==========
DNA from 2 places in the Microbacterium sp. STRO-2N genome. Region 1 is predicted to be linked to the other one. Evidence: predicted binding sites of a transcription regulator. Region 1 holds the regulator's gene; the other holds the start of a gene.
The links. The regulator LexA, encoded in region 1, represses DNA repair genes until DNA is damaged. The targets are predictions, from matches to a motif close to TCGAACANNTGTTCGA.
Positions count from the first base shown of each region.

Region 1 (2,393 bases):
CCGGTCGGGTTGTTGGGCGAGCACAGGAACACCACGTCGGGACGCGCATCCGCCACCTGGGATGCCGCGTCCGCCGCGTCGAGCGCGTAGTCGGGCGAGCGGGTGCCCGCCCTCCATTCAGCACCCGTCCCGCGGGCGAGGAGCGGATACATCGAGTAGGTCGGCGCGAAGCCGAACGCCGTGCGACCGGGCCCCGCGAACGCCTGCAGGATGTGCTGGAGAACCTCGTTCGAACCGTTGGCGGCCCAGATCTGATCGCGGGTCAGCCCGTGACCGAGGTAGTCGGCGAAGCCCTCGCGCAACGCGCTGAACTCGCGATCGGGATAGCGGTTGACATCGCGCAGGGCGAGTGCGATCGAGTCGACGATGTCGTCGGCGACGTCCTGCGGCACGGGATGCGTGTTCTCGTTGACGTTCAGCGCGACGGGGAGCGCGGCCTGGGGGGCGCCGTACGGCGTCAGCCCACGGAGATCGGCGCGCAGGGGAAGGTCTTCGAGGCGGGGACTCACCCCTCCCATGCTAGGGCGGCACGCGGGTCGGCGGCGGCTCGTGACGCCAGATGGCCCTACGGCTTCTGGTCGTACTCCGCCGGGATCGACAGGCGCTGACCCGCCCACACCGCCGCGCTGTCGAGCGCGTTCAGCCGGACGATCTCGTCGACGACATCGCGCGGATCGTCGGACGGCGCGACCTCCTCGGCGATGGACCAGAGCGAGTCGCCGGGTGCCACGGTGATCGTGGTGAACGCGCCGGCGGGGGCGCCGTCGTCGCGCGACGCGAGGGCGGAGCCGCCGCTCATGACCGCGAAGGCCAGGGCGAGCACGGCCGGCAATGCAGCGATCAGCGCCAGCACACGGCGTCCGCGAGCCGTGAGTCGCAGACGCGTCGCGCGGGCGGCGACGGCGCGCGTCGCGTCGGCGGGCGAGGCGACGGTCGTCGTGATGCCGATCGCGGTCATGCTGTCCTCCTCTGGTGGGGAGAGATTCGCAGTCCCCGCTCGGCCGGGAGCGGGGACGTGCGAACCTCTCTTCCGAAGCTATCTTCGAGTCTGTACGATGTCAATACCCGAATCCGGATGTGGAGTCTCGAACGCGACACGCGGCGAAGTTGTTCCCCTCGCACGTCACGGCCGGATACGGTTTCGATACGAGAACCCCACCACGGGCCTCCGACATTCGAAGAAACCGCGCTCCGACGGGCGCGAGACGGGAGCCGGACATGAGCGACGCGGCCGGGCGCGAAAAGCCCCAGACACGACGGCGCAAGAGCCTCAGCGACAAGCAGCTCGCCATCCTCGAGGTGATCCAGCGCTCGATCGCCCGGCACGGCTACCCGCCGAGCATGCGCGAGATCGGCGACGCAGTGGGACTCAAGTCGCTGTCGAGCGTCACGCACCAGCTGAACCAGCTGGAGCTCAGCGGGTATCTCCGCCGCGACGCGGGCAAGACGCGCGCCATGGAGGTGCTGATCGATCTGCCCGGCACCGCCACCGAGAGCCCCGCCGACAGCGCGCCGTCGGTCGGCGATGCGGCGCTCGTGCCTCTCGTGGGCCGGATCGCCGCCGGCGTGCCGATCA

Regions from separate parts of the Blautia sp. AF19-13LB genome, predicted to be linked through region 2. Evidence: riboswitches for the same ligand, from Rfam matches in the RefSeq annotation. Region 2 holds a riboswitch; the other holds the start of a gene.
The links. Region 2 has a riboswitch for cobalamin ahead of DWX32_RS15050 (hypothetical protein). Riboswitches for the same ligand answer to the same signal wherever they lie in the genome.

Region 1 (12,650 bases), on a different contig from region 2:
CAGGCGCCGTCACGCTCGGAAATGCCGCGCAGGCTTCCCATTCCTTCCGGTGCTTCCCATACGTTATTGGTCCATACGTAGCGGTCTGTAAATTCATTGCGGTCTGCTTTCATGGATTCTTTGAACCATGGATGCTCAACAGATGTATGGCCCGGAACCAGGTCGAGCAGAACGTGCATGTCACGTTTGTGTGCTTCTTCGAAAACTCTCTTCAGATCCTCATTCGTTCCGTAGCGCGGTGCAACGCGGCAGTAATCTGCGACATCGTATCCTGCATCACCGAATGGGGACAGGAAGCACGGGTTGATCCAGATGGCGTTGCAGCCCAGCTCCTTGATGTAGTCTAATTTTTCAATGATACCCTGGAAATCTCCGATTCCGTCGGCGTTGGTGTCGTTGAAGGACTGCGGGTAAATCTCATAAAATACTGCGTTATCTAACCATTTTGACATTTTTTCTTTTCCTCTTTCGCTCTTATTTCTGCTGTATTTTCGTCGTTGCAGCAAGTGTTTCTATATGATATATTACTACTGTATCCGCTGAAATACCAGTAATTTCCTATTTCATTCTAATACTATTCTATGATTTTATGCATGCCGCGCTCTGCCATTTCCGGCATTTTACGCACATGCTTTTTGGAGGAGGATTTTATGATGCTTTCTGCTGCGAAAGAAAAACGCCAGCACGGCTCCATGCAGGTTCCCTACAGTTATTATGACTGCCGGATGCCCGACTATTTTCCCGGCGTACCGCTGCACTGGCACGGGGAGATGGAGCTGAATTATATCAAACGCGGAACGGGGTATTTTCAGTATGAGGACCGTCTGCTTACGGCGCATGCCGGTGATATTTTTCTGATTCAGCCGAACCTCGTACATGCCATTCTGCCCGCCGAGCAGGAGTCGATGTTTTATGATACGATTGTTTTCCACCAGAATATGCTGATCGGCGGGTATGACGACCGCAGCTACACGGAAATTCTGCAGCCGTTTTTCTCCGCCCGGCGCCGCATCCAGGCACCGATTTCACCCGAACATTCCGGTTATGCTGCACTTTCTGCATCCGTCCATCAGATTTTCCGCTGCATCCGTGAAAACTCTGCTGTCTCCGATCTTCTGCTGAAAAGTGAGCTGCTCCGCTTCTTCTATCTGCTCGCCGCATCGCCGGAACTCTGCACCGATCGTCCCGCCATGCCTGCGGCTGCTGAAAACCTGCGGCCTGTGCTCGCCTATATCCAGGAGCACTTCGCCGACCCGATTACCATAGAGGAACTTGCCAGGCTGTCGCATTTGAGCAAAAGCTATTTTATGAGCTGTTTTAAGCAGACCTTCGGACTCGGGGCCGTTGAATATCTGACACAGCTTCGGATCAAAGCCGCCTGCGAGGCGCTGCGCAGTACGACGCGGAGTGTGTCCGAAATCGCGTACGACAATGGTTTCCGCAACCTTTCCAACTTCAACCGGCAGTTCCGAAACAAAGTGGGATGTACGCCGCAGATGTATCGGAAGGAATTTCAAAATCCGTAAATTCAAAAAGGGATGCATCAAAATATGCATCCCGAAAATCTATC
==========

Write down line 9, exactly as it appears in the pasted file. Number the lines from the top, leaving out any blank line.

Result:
CAGGCGCCGTCACGCTCGGAAATGCCGCGCAGGCTTCCCATTCCTTCCGGTGCTTCCCATACGTTATTGGTCCATACGTAGCGGTCTGTAAATTCATTGCGGTCTGCTTTCATGGATTCTTTGAACCATGGATGCTCAACAGATGTATGGCCCGGAACCAGGTCGAGCAGAACGTGCATGTCACGTTTGTGTGCTTCTTCGAAAACTCTCTTCAGATCCTCATTCGTTCCGTAGCGCGGTGCAACGCGGCAGTAATCTGCGACATCGTATCCTGCATCACCGAATGGGGACAGGAAGCACGGGTTGATCCAGATGGCGTTGCAGCCCAGCTCCTTGATGTAGTCTAATTTTTCAATGATACCCTGGAAATCTCCGATTCCGTCGGCGTTGGTGTCGTTGAAGGACTGCGGGTAAATCTCATAAAATACTGCGTTATCTAACCATTTTGACATTTTTTCTTTTCCTCTTTCGCTCTTATTTCTGCTGTATTTTCGTCGTTGCAGCAAGTGTTTCTATATGATATATTACTACTGTATCCGCTGAAATACCAGTAATTTCCTATTTCATTCTAATACTATTCTATGATTTTATGCATGCCGCGCTCTGCCATTTCCGGCATTTTACGCACATGCTTTTTGGAGGAGGATTTTATGATGCTTTCTGCTGCGAAAGAAAAACGCCAGCACGGCTCCATGCAGGTTCCCTACAGTTATTATGACTGCCGGATGCCCGACTATTTTCCCGGCGTACCGCTGCACTGGCACGGGGAGATGGAGCTGAATTATATCAAACGCGGAACGGGGTATTTTCAGTATGAGGACCGTCTGCTTACGGCGCATGCCGGTGATATTTTTCTGATTCAGCCGAACCTCGTACATGCCATTCTGCCCGCCGAGCAGGAGTCGATGTTTTATGATACGATTGTTTTCCACCAGAATATGCTGATCGGCGGGTATGACGACCGCAGCTACACGGAAATTCTGCAGCCGTTTTTCTCCGCCCGGCGCCGCATCCAGGCACCGATTTCACCCGAACATTCCGGTTATGCTGCACTTTCTGCATCCGTCCATCAGATTTTCCGCTGCATCCGTGAAAACTCTGCTGTCTCCGATCTTCTGCTGAAAAGTGAGCTGCTCCGCTTCTTCTATCTGCTCGCCGCATCGCCGGAACTCTGCACCGATCGTCCCGCCATGCCTGCGGCTGCTGAAAACCTGCGGCCTGTGCTCGCCTATATCCAGGAGCACTTCGCCGACCCGATTACCATAGAGGAACTTGCCAGGCTGTCGCATTTGAGCAAAAGCTATTTTATGAGCTGTTTTAAGCAGACCTTCGGACTCGGGGCCGTTGAATATCTGACACAGCTTCGGATCAAAGCCGCCTGCGAGGCGCTGCGCAGTACGACGCGGAGTGTGTCCGAAATCGCGTACGACAATGGTTTCCGCAACCTTTCCAACTTCAACCGGCAGTTCCGAAACAAAGTGGGATGTACGCCGCAGATGTATCGGAAGGAATTTCAAAATCCGTAAATTCAAAAAGGGATGCATCAAAATATGCATCCCGAAAATCTATC